Skip to Content

Notice

Self-Regulatory Organizations; Order Granting Approval to Proposed Rule Change by the Philadelphia Stock Exchange, Inc. Relating to Remote Primary Specialists

Document Details

Information about this document as published in the Federal Register.

Published Document

This document has been published in the Federal Register. Use the PDF linked in the document sidebar for the official electronic format.

Start Preamble November 20, 2003.

On February 26, 2003, the Philadelphia Stock Exchange, Inc. (“Phlx”) filed with the Securities and Exchange Commission (“Commission”), pursuant to Section 19(b)(1) of the Securities Exchange Act of 1934 (“Act”) [1] and Rule 19b-4 thereunder,[2] a proposed rule change to permit “primary specialists” to trade away from the Phlx floor in limited circumstances. The proposed rule change was published for comment in the Federal Register on September 29, 2003.[3] The Commission received no comments on the proposal. This order approves the Phlx's proposed rule change.

Under Phlx Rule 460, multiple specialists, one of which is identified as the “primary specialist,” [4] currently may trade a particular security on the equity trading floor of the Phlx.[5] Prior to the adoption of Phlx Rules 460 and 229A, each equity security traded on the floor of the Phlx was allocated to only one specialist unit. Phlx Rule 460 allows approved specialist units to trade one or more securities as “competing specialists.” [6] There must be a primary specialist in a particular security in order for there to be competing specialists in that security.[7] Competing specialists have the same affirmative and negative obligations under Phlx Rule 203 as primary specialists.

Pursuant to Phlx Rule 461, the Phlx also operates a program whereby competing Phlx specialist units conduct specialist trading activities off the Phlx trading floor using PACE [8] terminals and related equipment. The Commission granted approval of the Phlx's remote competing specialist program subject to the condition that the Phlx “have in place specific information barrier policies and surveillance policies that are consistent with the Exchange's existing rules and that are acceptable be the Commission's Office of Compliance Inspections and Examinations (“OCIE”).” [9]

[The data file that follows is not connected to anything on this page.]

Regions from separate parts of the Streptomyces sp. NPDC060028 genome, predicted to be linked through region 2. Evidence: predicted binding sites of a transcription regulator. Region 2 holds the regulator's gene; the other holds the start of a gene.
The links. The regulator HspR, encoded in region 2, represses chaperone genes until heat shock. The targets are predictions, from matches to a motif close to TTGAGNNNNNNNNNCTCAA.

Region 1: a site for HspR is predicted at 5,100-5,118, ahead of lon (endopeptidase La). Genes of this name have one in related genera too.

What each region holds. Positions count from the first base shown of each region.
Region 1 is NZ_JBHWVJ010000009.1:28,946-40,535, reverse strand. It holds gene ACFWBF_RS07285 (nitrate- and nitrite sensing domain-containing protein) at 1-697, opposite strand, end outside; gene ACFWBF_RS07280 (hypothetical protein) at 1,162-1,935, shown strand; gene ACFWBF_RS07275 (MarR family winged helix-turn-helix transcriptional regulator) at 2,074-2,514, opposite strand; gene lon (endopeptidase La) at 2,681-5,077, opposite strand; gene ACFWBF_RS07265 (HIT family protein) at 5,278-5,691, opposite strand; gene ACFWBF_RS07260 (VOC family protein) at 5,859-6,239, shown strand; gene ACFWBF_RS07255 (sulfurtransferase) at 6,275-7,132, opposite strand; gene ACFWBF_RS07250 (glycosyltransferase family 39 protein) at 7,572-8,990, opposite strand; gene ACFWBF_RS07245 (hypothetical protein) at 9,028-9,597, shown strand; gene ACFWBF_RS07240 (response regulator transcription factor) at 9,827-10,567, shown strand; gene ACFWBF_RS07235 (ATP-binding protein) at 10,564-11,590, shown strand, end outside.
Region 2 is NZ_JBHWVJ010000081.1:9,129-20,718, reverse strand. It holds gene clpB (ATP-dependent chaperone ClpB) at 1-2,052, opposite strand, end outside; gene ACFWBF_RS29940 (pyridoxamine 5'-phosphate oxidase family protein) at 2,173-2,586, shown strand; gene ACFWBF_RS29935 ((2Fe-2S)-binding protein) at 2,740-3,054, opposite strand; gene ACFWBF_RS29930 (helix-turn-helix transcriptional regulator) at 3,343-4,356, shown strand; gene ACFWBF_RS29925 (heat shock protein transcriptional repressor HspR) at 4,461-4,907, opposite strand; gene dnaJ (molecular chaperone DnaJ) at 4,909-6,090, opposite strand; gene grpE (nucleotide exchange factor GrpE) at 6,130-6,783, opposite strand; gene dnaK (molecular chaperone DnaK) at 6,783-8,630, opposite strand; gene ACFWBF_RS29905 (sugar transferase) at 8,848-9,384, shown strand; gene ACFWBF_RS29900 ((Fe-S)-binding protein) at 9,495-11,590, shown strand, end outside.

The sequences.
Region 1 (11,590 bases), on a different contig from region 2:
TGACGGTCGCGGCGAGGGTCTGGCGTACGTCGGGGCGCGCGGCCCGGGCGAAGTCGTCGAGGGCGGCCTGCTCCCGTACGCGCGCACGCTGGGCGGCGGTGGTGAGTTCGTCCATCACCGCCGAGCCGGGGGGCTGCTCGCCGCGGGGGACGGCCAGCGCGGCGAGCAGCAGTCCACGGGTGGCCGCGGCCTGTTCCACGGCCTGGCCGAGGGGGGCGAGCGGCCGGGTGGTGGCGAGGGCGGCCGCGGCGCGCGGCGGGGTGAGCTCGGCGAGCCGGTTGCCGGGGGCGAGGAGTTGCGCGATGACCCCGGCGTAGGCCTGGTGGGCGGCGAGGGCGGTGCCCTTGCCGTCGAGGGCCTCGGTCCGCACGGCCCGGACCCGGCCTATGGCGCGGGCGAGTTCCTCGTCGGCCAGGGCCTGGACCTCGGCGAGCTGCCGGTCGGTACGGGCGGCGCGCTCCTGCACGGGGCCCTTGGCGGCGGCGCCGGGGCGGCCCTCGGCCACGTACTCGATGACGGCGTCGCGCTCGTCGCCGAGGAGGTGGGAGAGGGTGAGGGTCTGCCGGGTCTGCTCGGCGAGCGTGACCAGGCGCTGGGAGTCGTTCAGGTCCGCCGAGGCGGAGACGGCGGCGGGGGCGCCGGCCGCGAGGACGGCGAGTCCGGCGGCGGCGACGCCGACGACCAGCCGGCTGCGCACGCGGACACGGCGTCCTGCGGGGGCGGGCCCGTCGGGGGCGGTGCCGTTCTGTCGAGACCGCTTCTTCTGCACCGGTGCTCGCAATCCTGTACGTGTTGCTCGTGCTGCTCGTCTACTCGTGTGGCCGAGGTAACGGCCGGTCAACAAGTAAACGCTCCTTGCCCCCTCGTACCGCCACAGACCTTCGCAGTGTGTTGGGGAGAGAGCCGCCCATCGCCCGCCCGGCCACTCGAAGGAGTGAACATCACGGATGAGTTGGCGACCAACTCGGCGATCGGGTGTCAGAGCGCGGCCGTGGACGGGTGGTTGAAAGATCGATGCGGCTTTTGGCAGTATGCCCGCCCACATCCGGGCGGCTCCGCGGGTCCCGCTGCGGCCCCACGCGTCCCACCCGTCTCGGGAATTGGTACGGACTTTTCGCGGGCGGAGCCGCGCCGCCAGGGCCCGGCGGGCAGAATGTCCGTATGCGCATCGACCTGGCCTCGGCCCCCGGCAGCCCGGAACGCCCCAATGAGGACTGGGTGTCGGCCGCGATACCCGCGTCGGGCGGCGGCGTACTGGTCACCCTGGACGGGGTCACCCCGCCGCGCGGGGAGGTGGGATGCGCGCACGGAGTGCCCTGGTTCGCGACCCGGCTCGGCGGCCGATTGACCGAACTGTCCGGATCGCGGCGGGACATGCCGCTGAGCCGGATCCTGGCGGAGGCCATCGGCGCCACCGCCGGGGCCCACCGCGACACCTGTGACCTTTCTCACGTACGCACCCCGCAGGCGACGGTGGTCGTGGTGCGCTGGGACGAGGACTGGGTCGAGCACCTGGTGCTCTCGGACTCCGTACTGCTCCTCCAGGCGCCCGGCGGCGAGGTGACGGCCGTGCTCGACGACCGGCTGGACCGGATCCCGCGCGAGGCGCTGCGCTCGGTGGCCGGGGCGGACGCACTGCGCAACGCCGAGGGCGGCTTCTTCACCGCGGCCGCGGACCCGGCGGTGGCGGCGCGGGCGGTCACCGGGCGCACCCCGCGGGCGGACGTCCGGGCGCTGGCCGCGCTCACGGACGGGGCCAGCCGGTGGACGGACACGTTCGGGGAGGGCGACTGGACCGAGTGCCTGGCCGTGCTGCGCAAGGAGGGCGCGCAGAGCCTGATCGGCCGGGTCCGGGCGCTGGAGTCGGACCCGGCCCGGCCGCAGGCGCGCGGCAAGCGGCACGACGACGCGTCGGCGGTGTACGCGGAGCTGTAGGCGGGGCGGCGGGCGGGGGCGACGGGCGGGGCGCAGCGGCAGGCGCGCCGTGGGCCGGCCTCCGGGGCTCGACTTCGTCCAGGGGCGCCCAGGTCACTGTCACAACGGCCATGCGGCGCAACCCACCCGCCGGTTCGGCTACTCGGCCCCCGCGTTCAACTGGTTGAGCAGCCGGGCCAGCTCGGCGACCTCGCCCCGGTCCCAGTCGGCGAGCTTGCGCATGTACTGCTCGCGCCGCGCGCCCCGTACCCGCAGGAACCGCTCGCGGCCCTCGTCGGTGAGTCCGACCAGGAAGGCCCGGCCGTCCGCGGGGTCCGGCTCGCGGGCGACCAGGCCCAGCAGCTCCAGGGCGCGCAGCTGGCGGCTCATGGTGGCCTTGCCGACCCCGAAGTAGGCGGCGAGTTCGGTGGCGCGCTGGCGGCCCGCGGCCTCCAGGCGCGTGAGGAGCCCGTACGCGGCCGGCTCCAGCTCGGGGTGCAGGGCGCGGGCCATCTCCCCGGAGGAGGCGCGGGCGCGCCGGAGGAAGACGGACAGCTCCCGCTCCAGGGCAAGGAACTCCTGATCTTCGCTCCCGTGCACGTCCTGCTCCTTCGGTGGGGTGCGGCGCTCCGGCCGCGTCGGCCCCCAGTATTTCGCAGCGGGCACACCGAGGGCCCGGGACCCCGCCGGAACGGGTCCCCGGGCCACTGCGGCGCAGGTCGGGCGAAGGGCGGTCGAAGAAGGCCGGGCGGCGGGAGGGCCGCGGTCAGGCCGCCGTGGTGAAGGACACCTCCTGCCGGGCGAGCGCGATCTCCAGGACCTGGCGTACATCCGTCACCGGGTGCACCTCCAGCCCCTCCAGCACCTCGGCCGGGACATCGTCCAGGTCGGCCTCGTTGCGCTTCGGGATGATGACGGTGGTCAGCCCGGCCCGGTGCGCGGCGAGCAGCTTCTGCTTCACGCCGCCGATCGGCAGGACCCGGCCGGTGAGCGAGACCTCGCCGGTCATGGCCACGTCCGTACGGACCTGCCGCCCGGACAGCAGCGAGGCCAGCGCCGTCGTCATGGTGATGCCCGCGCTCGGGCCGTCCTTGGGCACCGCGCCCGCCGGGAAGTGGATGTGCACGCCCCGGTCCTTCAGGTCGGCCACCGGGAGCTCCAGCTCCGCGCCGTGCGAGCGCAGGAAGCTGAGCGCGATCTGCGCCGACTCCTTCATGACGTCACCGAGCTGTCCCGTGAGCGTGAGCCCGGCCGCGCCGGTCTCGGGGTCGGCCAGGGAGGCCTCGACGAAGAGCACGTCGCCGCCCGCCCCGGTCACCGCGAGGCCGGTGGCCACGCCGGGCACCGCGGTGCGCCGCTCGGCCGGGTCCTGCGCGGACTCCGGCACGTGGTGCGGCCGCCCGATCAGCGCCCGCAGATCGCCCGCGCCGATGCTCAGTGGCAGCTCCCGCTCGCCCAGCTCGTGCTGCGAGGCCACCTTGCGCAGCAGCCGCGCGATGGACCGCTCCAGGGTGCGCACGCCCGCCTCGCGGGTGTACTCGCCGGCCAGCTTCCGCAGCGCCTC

The Phlx now proposes to establish a similar program whereby primary specialists would be permitted to conduct specialist trading activities off the Phlx trading floor.[10] The Phlx has represented that its current rules, policies, and practices with respect to information barriers and surveillance are adequate to support remote trading by primary specialists at the Phlx.[11] Moreover, the Phlx has represented that it will examine remote primary specialist locations to ensure adequate compliance with Phlx rules.[12] Thus, the Commission believes that Phlx has addressed confidentiality issues associated with allowing remote primary specialists to trade from remote locations in proximity to a diversified broker-dealer's other off-floor operations. Member firms' traders should not get a market advantage because of their physical proximity to a specialist trading unit, and vice versa. Based, in part, on the Phlx's representation that it has in place adequate information barrier policies and surveillance procedures, the Commission is approving the Phlx's remote primary specialist proposal.